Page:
7 Ways To Teach English To Young Learners
While teaching English to children can be rewarding, it also has its challenges. Young learners tend to have short attention spans (or none at all) – that’s normal. Though, you don’t have to succumb to these challenges. Just take a deep breath, and take things slow and easy. Just like how you’ve learned English in your early school days, the same is true for ESL learners.
Here are 7 tips for teaching English to young children:
Have Spontaneous And Consistent Conversation During Lessons
“Kick off every class with expected questions, so that students can be familiar with the correct responses,” says Terry Vega, an educator at Writemyx and 1day2write. “This repetition of natural dialogue can get them to think about what they’ll say long before the class starts. And, it introduces them to everyday vocabulary that’s relevant to their own lives and interests.”
Side conversations can also help students get to know the vocabulary. Ask casual questions like:
- How was lunch?
- How was the game last night?
- How are you doing today?
2. Memorize Grammar Rules With Mnemonics
A popular mnemonic device to consider is “Please Excuse My Dear Aunt Sally,” or PEMDAS. This helps students recall the order of operations in math. So, when teaching English to children, memory aids like PEMDAS make it easier to remember hard-to-spell words or complex grammar points.
You can implement mnemonic devices by:
- Creating a mnemonic device in students’ native languages, AND OR
- Breaking a mnemonic down into simpler English words
3. Play Fun Games
What child doesn’t like to play games? In fact, ESL education would be nothing without games, since they open doors to effective teaching methods for young learners. In other words, kids are able to learn English vocabulary without realizing it.
Some ideal games include:
- 20 Questions
- I Spy
- Simon Says
4. Role Play
Want to take vocabulary a step further? Then look to role playing! Role playing is like taking a theater class. In this case, you’ll transform your classroom into a theater class with an ESL twist.
Now, when establishing roles, make them friendly and easy for students to understand. Avoid complicated or intimidating roles like a police officer or elderly neighbor.
Also, have fun with props and costumes to give your role playing more pizzazz. By doing so, you’re more likely to gain your students’ attention, and then they can role play with you too. By stepping into character, not only will students present a dialogue based on what they’ve learned so far, but they’ll also learn from the entire experience and gain future inspiration from it.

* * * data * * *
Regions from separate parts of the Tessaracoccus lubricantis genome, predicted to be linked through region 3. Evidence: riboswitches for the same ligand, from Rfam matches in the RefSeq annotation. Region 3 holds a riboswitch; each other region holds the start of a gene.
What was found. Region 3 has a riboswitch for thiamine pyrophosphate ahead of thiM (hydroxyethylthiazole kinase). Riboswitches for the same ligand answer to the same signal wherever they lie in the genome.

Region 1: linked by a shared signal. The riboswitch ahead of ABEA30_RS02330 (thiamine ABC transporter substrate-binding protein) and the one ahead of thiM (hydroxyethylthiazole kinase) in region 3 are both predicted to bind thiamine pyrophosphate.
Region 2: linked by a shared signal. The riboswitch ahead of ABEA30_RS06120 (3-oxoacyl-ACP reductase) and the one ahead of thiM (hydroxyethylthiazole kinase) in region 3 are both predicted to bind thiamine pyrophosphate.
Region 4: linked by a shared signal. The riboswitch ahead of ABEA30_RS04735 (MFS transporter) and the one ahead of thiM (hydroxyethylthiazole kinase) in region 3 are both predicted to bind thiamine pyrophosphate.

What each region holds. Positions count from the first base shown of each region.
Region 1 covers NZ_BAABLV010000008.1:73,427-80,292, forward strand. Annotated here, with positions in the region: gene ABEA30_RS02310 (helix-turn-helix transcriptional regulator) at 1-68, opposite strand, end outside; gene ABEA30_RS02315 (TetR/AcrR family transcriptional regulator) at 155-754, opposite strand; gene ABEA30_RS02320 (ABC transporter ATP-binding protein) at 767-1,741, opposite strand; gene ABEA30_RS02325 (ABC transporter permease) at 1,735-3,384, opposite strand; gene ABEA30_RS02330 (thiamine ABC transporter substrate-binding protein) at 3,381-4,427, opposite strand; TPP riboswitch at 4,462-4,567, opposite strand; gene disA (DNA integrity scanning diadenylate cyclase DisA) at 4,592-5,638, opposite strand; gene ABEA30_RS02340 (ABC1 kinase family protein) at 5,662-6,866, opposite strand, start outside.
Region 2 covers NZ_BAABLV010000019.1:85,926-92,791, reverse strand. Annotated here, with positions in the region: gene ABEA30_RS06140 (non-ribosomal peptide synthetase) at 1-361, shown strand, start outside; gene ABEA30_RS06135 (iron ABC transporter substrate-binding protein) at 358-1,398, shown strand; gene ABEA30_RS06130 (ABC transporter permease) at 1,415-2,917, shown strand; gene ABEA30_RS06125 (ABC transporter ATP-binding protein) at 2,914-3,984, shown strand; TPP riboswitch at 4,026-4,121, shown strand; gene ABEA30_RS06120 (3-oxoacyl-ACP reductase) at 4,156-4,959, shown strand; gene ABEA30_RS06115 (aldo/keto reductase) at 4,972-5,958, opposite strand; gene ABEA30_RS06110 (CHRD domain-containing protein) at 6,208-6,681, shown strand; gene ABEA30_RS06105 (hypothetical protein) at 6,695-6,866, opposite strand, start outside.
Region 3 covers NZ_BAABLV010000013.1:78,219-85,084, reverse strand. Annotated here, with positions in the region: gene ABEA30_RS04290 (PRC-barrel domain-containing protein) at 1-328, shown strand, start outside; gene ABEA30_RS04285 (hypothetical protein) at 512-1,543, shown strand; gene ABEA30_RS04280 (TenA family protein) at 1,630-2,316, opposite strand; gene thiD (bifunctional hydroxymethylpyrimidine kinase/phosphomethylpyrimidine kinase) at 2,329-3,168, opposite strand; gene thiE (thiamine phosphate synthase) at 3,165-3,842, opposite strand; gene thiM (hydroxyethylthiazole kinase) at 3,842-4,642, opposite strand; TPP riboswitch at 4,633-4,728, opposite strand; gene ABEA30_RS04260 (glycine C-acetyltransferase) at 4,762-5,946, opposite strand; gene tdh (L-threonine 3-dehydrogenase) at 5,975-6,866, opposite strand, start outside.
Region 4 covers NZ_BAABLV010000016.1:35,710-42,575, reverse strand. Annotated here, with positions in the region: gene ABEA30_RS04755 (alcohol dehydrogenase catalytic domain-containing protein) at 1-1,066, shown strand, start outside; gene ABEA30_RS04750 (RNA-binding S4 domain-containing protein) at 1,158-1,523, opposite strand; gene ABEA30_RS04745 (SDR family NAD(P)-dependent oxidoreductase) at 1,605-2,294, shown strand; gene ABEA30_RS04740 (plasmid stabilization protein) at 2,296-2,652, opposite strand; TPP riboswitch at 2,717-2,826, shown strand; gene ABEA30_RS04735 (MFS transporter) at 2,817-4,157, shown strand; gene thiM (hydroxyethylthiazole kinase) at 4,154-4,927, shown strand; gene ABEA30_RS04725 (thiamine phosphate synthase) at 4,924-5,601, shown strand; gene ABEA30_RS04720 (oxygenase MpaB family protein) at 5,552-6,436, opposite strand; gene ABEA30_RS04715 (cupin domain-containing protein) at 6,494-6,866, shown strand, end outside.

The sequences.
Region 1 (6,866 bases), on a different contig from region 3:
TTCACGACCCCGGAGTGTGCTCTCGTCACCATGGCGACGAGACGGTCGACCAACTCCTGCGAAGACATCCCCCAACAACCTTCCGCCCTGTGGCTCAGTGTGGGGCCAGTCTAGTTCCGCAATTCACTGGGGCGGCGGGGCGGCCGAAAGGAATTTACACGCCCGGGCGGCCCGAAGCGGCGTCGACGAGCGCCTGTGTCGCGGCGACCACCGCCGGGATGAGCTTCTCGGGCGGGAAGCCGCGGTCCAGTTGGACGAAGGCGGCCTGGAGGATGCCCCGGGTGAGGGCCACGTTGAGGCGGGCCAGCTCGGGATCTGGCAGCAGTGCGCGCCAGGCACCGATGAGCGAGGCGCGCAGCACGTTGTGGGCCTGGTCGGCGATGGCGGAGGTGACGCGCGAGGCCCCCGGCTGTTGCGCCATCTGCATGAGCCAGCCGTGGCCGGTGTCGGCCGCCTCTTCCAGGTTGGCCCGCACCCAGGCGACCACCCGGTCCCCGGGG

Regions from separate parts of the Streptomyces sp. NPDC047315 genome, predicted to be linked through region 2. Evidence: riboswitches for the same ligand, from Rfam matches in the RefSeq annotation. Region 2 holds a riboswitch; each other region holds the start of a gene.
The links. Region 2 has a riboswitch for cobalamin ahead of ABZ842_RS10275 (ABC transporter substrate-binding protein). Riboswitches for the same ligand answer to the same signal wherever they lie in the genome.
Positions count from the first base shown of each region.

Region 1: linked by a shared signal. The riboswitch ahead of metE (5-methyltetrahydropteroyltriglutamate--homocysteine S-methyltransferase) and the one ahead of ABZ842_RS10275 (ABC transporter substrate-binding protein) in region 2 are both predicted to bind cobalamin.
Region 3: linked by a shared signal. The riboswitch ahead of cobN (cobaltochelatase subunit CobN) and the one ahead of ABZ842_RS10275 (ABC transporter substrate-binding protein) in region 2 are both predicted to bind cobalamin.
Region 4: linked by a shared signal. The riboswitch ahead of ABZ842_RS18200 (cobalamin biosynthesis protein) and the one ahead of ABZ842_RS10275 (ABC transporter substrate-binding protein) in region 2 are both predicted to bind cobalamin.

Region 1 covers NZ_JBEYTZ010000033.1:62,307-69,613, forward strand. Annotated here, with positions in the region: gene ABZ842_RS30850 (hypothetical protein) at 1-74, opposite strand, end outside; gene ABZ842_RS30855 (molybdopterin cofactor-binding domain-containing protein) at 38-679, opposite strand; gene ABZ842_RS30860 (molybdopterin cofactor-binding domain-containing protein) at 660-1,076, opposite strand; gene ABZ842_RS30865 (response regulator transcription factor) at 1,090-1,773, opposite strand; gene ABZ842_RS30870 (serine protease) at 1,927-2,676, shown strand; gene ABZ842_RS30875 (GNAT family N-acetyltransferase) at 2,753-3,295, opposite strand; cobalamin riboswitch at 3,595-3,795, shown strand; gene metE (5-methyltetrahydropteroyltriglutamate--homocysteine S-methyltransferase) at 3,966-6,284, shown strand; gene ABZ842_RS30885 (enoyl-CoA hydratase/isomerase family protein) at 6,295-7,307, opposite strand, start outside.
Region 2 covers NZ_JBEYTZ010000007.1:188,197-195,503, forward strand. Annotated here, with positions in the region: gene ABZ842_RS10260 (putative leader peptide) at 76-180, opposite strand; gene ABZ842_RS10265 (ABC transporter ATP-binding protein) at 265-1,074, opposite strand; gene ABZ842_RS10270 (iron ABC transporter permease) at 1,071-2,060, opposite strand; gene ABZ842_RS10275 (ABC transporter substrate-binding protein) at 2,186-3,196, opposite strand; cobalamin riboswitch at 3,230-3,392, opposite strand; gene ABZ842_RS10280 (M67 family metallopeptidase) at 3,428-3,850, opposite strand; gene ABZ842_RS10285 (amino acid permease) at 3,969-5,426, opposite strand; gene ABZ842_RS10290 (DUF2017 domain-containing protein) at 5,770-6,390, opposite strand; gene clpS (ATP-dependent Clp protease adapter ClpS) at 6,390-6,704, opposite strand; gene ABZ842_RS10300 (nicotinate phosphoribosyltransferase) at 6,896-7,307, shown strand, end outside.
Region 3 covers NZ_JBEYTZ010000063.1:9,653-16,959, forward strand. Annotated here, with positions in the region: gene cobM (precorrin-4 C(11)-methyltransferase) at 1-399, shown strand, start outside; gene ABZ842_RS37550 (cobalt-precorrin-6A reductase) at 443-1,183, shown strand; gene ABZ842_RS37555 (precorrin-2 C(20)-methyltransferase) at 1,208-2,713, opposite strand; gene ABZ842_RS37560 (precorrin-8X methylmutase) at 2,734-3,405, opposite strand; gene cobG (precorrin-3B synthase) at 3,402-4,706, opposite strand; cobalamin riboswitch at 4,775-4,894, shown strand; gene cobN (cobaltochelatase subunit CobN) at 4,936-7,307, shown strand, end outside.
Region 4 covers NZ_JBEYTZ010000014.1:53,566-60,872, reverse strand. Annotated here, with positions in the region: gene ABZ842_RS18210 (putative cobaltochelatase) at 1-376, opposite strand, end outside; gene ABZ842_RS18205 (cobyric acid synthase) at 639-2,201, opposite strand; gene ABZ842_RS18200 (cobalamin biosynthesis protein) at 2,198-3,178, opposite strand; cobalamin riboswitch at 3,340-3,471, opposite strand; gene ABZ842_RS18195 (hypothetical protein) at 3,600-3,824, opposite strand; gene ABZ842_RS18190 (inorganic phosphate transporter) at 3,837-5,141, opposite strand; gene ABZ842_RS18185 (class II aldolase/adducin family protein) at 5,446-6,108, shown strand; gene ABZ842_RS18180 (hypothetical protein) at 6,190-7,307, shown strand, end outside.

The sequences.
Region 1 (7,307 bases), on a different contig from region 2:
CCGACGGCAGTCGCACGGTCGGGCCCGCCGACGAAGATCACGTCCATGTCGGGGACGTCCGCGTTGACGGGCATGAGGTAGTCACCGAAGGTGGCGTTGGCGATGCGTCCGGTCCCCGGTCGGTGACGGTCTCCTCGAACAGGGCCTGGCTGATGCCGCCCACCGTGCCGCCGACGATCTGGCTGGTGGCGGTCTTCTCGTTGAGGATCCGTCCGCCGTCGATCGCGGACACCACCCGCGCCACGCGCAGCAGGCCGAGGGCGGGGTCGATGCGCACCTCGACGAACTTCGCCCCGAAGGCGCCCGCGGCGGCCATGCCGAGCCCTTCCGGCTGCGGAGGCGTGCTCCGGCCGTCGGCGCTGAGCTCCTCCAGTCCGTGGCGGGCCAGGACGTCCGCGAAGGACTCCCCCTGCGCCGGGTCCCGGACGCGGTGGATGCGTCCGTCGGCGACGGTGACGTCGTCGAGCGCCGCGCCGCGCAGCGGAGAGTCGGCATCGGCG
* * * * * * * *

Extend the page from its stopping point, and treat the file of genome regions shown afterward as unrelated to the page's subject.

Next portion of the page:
5. Have Repetitive Lessons
As students complete a lesson, understand that that lesson is never over. In fact, students must be able to utilize what they’ve learned in the world.
Therefore, repetition is essential for ESL learners. Since young children won’t retain as much information as adults, repetition should be considered. This not only preps them for future quizzes, but it also helps them use vocabulary and grammar points all together rather than depend on the same example sentences and templates they’ve learned from isolated lessons.
6. Go Outside
“With the right attitude and tools, you may be able to take your students outside to learn English in the ‘big world,’” says Georgine Sherwood, a teacher at Origin writings and Brit student. “Whether it’s a field trip, or just a simple stroll, the change in scenery paves the way for new situations and new vocabulary opportunities in their natural habitat.”
7. Use Creative Visuals
Finally, creativity is key when teaching English to young children. And, what better way to get creative is there than through visuals. Visual devices put a face to things, while having students absorb what the new words they’re learning will look like.
Here are some visuals that you can use:
- Underlining, AND
Such visuals are used to recall snippets of information. Plus visual diagrams can help learners identify vocabularies, while making said vocabulary more easy to locate by looking at distinct colors and illustrations among a sea of folders filled with papers.
Just because language is abstract, and children learners can be complexed human beings, doesn’t mean that you should struggle when teaching them ESL. But don’t worry! As you implement all 7 tips above, not only will your students succeed in learning ESL, but also have you teach ESL effectively and fun. So, go ahead and teach!
Kendra Beckley is a writer and editor at Write my assignment and Custom coursework. She is also a contributing writer for Phd kingdom. As a business analyst, she helps companies enter a new market and build long-term relationships with partners.
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